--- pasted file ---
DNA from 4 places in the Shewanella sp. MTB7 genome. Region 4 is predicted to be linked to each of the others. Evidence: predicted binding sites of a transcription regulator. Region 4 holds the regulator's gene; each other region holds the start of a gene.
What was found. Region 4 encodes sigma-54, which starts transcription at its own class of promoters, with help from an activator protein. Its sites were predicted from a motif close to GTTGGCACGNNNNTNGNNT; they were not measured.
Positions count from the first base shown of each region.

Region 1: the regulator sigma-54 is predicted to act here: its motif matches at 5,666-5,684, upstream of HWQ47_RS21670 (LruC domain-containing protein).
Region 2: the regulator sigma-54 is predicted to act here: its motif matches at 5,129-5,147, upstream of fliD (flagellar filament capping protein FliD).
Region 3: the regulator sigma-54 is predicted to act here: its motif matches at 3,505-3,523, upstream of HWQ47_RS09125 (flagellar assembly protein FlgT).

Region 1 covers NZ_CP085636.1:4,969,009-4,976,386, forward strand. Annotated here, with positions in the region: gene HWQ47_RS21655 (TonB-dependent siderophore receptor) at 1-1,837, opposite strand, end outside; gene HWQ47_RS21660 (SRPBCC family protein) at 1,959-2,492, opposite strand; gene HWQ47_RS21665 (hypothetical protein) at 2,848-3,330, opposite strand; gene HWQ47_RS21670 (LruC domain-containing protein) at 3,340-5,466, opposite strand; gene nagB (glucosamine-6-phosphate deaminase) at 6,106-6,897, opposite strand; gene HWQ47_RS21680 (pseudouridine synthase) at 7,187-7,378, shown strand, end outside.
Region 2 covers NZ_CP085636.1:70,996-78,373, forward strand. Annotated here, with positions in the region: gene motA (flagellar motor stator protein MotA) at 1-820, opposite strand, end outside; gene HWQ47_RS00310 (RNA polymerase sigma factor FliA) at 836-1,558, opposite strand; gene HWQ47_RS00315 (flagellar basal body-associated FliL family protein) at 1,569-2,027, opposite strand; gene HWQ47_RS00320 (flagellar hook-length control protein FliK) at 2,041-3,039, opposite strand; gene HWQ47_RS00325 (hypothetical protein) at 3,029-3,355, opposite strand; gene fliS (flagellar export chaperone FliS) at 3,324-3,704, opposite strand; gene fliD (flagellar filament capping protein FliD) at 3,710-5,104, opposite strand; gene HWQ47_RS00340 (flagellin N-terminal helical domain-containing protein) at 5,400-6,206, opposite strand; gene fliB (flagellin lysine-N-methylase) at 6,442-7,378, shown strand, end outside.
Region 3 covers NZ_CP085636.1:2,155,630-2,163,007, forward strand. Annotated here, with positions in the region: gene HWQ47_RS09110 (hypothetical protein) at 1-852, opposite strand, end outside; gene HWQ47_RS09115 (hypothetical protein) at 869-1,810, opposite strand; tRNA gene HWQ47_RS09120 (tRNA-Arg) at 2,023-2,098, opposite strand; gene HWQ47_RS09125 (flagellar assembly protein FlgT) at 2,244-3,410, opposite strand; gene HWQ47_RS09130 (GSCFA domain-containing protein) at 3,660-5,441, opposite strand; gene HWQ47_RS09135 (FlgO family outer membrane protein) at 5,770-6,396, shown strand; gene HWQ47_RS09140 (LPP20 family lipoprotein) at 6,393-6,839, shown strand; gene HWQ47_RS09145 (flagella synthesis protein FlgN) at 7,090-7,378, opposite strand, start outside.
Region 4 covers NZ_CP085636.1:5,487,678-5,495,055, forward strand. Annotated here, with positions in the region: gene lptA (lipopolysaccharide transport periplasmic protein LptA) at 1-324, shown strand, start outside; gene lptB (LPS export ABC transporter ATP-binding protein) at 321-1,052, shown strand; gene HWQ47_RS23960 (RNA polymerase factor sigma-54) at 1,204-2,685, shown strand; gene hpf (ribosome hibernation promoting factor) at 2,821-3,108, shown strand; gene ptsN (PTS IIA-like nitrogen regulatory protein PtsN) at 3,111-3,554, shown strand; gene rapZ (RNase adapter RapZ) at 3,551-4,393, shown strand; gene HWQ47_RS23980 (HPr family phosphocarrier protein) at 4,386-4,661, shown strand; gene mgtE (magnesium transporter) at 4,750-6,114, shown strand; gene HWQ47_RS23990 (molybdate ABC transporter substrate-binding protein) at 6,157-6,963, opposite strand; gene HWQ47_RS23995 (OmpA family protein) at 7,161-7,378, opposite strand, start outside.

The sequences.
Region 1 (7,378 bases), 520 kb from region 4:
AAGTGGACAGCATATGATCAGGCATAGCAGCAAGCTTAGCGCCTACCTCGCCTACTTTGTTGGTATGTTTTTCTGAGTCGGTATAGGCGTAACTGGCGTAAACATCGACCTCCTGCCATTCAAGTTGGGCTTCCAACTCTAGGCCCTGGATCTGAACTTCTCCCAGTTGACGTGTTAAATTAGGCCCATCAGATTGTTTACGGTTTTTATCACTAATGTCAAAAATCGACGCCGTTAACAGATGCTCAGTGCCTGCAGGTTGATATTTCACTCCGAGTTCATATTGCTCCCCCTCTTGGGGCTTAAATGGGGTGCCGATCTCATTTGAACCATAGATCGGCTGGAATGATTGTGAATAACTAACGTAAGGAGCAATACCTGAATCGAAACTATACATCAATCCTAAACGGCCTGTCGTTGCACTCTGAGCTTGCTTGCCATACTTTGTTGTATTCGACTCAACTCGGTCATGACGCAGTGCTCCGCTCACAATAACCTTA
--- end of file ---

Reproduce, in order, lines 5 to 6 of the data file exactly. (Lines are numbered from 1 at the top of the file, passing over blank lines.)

Region 2: the regulator sigma-54 is predicted to act here: its motif matches at 5,129-5,147, upstream of fliD (flagellar filament capping protein FliD).
Region 3: the regulator sigma-54 is predicted to act here: its motif matches at 3,505-3,523, upstream of HWQ47_RS09125 (flagellar assembly protein FlgT).